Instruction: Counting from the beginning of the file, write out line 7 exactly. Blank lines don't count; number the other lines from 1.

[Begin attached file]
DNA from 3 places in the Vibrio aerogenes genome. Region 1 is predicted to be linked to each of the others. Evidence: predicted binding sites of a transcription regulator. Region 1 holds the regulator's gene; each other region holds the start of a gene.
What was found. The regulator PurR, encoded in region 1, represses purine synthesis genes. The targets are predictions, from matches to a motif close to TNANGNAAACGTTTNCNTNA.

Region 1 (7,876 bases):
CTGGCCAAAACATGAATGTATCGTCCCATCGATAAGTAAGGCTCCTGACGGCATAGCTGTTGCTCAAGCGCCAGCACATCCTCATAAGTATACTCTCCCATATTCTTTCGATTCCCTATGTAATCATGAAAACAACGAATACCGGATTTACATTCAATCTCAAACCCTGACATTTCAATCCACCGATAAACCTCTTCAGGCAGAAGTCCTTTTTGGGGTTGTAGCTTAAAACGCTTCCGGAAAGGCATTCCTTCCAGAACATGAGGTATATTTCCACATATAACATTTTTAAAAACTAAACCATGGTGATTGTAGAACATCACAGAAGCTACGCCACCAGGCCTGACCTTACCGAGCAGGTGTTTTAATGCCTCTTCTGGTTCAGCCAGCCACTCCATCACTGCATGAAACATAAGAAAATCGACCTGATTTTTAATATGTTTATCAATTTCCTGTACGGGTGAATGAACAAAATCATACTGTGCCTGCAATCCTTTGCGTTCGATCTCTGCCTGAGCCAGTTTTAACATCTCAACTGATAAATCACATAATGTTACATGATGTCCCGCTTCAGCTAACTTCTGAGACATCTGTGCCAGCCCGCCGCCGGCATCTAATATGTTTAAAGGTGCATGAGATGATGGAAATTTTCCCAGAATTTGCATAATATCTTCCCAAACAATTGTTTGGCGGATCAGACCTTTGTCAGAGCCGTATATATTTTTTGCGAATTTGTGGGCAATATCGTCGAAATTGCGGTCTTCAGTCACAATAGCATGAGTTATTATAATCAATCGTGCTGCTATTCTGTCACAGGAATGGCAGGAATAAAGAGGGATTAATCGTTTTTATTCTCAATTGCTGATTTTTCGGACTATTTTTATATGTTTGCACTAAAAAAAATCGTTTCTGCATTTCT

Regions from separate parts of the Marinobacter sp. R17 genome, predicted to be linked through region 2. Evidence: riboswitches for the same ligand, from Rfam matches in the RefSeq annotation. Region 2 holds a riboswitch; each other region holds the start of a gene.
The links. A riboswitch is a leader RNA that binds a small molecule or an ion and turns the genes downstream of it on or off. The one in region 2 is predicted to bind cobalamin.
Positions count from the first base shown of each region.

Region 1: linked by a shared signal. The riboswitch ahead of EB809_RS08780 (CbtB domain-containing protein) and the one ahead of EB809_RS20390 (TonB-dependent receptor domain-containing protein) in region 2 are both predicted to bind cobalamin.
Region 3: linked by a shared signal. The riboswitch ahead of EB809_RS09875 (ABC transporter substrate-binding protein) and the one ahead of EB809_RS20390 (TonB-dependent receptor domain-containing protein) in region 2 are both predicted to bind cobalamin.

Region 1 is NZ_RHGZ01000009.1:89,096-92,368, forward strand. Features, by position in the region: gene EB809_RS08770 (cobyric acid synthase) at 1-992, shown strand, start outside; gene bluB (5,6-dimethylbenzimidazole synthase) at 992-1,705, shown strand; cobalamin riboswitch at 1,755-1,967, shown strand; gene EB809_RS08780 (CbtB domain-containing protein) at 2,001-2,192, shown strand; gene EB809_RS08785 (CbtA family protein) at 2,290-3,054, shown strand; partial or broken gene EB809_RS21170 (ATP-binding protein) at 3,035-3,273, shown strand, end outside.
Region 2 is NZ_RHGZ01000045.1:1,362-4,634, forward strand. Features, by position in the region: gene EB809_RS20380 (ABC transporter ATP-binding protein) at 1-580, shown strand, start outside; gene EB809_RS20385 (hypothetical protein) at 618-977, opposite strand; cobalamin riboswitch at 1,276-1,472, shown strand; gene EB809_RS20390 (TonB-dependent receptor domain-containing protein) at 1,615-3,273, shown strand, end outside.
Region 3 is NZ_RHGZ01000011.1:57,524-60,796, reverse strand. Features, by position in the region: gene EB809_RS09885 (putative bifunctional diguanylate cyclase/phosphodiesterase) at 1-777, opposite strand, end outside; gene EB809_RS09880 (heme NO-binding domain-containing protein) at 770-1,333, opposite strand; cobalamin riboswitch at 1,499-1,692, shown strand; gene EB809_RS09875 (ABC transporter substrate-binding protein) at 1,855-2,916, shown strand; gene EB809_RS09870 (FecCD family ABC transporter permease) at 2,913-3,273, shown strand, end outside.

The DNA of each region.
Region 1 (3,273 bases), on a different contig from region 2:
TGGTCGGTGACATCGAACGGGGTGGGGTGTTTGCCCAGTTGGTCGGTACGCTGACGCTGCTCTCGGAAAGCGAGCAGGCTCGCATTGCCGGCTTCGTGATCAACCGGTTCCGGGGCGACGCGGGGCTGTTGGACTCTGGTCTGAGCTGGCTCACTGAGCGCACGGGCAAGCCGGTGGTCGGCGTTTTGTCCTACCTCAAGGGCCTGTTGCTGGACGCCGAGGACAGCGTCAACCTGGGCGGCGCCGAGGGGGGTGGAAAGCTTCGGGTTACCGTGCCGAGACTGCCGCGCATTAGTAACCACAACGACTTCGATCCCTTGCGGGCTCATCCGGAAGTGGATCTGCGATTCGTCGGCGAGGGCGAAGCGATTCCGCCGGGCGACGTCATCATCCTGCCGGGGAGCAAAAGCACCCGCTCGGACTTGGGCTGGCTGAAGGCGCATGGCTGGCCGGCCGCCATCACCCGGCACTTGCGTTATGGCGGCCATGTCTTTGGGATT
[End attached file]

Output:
Positions count from the first base shown of each region.